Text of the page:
What is a Pip? Using Pips in Forex Trading

WHAT ARE PIPS IN FOREX TRADING?

“PIP” – which stands for Point in Percentage – is the unit of measure that forex trader are using  to define the smallest change in value between two currencies.

This is represented by a single digit move in the fourth decimal place in a typical forex quote.

For example, if the price of EUR/USD moves from 1.1402 to 1.1403 this would be a one pip or ‘point’ movement.

Example of pip using the quote to buy EUR/USD

A pip on a EUR/USD quote to buy EUR/USD

However, not all forex quotes are displayed in this way, with the Japanese Yen being the notable exception.

Keep reading to find out more about pips and how they’re used in forex trading, with examples from selected major currency pairs.

HOW TO CALCULATE THE VALUE OF A PIP?

Calculating the pip value by multiplying one pip (0.0001) by the specific lot/contract size.

For standard lots this entails 100,000 units of the base currency and for mini lots, this is 10,000 units.

For example, looking at EUR/USD, a one pip movement in a standard contract is equal to $10 (0.0001 x 100 000).

Being able to calculate the value of a single pip helps forex traders put a monetary value to their take profit targets and stop loss levels.

Instead of simply analyzing movements in pips, traders can determine how the value of their trading account (equity) will fluctuate as the currency market moves.

It’s important to note that the value of one pip will differ for different currency pairs.

This is because the value of one pip will always be shown in the currency of the quote/variable currency and this will differ when trading different currency pairs.

When trading EUR/USD, the value of one pip will be displayed in USD, when trading GBP/JPY, this will be in JPY.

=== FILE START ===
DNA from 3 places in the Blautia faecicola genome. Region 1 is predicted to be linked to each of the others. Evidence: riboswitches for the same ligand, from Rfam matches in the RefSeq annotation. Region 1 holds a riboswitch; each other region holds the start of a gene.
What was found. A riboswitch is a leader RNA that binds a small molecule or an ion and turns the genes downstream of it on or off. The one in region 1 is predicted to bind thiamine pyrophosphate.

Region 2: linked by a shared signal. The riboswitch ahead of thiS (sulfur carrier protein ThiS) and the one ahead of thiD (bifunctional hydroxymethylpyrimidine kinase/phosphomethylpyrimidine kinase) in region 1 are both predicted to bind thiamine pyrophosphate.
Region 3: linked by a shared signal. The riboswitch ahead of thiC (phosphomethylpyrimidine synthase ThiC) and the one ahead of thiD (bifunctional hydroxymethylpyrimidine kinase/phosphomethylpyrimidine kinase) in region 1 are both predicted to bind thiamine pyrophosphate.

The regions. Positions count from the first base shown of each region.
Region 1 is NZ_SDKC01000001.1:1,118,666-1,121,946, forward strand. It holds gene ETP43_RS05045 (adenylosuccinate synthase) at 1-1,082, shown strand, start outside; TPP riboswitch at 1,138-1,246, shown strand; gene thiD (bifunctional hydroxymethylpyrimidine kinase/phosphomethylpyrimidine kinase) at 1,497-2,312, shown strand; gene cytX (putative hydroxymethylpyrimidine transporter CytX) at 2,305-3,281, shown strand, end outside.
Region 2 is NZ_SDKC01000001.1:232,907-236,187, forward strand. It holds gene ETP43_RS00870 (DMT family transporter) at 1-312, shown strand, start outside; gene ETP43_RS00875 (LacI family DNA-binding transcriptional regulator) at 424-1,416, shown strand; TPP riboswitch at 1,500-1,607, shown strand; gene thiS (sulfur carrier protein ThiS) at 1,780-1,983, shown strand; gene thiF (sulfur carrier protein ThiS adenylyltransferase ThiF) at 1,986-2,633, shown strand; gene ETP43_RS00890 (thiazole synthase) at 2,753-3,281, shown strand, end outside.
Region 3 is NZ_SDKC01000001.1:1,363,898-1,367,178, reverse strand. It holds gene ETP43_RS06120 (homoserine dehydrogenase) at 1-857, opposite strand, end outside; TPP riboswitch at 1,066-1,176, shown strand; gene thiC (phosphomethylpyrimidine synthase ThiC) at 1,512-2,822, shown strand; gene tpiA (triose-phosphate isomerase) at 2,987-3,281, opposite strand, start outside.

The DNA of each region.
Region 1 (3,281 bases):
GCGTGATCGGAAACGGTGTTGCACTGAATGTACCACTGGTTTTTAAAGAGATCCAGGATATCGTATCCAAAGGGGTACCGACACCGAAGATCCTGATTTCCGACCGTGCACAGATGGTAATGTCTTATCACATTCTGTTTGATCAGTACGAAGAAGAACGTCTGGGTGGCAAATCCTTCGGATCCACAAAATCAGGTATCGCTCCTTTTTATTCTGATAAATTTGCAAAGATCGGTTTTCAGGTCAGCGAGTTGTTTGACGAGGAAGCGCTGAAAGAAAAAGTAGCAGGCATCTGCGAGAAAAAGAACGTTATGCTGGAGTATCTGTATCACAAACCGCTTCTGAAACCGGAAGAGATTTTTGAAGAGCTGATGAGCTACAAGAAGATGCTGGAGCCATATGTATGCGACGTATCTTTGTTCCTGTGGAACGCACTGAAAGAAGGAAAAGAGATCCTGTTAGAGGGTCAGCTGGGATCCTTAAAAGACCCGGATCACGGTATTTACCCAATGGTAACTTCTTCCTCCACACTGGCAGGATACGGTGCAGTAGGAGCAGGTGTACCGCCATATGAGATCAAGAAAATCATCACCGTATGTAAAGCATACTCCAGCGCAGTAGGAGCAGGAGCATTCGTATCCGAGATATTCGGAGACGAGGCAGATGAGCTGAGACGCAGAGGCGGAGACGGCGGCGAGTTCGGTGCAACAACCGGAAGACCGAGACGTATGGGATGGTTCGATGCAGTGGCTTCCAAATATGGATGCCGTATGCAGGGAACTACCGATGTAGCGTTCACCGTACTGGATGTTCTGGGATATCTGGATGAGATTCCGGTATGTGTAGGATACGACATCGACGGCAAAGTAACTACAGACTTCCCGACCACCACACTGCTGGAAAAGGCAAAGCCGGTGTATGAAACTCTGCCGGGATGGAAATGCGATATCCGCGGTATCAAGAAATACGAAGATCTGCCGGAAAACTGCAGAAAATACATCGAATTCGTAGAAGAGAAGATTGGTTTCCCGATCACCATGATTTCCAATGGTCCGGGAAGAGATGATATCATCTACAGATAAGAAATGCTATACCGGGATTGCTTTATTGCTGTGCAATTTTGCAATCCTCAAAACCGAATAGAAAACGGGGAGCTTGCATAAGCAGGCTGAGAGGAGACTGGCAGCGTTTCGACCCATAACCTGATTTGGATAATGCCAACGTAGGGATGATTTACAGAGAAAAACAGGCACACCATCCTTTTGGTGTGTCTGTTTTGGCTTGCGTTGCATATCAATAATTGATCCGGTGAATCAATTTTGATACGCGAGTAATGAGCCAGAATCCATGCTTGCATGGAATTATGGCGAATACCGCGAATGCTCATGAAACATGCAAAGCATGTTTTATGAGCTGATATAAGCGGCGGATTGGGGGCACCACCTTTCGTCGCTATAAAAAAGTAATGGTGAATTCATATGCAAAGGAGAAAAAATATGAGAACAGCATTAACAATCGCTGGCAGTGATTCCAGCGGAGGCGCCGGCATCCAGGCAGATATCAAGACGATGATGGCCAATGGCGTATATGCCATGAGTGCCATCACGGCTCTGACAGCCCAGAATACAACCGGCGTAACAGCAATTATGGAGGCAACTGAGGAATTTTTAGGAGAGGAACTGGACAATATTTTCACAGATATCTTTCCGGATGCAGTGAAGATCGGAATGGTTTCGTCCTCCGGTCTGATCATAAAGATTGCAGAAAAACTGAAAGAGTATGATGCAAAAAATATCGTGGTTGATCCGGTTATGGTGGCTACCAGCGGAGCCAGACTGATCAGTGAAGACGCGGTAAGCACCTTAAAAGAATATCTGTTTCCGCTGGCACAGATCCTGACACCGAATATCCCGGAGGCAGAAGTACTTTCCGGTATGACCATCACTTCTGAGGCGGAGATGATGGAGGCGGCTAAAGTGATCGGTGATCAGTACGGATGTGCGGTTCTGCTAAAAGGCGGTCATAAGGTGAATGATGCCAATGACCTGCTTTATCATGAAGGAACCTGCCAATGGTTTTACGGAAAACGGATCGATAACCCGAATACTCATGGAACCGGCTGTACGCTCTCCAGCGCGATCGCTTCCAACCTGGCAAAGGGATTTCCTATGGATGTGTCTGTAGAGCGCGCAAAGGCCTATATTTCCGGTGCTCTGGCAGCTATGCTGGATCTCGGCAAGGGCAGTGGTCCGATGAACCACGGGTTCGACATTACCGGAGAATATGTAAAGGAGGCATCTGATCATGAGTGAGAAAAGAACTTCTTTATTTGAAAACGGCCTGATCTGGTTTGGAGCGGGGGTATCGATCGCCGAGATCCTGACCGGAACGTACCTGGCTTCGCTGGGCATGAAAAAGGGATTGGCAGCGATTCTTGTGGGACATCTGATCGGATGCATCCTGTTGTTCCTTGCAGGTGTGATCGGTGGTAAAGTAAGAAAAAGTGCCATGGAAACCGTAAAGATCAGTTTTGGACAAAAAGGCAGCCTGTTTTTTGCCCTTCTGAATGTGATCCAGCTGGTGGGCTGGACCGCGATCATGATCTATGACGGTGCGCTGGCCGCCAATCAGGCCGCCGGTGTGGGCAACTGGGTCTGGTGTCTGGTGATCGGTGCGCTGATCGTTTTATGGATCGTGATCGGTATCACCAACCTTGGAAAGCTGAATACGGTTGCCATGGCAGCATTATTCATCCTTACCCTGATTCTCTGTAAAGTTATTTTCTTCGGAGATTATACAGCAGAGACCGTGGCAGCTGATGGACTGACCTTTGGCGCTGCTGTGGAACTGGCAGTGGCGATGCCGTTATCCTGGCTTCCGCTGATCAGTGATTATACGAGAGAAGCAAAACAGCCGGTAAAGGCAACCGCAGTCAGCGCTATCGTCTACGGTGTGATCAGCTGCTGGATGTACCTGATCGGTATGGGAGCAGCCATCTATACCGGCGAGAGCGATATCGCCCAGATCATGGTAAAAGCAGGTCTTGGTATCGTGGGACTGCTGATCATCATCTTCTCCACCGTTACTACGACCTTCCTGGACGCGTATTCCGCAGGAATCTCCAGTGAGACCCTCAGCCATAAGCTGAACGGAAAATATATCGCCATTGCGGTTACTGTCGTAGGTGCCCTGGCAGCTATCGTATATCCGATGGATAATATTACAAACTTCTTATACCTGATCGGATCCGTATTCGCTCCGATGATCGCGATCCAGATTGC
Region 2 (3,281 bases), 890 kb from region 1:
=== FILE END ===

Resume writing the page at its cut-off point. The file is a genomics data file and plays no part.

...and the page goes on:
CALCULATING THE VALUE OF ONE PIP – EUR/USD PIPS EXAMPLE

As each currency has its own relative value, it’s necessary to calculate the value of a pip for each particular currency pair.

Keep in mind that forex trading involves set amounts of currency that you can trade.

Most brokers offer a standard and a mini contract with the specifications in the table below:

TYPE OF CONTRACT

CONTRACT SIZE (NO. OF UNITS OF THE BASE CURRENCY)

Standard Lot

100 000

Mini Lot

10 000

The value of one pip for the EUR/USD standard contract is calculated as follows:

Pip Value = Contract Size x One Pip, so Pip Value = 100 000 x 0.0001

the result is (Pip Value = $10)

Every one pip move in your favor translates into a $10 profit and every one pip move that goes against you translates into a $10 loss.

By the same logic, a one pip move in a mini contract translates into a $1 profit or loss (10,000 x 0.0001).

To help understand pips and pip calculations even further you may want to consider doing some practice calculations on your own.

PIP VALUE CONVERSIONS

Now, if your account is based in Great British Pounds (GBP), you would have to convert that $1 (value of a pip for a 10k EUR/USD lot) into Pounds. To do so, just divide the $1 by the current GBP/USD exchange rate, which at the time of writing is 1.2863.

It is necessary to divide here because a Pound is worth more than a US dollar, so I know my answer should be less than 1. 1 divided by 1.2863 is 0.7774 Pounds.

So now you know that if you have a Pound based account, and profit or lose one pip on one 10k lot of EUR/USD, you will earn or lose 0.7774 Pounds.

THE EXCEPTION – USD/JPY PIPS

When trading major currencies against the Japanese Yen, traders need to know that a pip is no longer the fourth decimal but rather the second decimal.

This is because the Japanese Yen has a much lower value than the major currencies.

Looking at the USD/JPY quote below, the ask (buy) price is as much as 107.99 Yen for 1 USD.

USD/JPY pips explained in a forex trading quote

When trading the mini contracts (10k) and standard contracts (100k) in Japanese Yen, a one pip movement (the value of one pip) will be JPY100 and JPY1000, respectively.

This site uses Akismet to reduce spam. Learn how your comment data is processed.

%d bloggers like this:
Skip to toolbar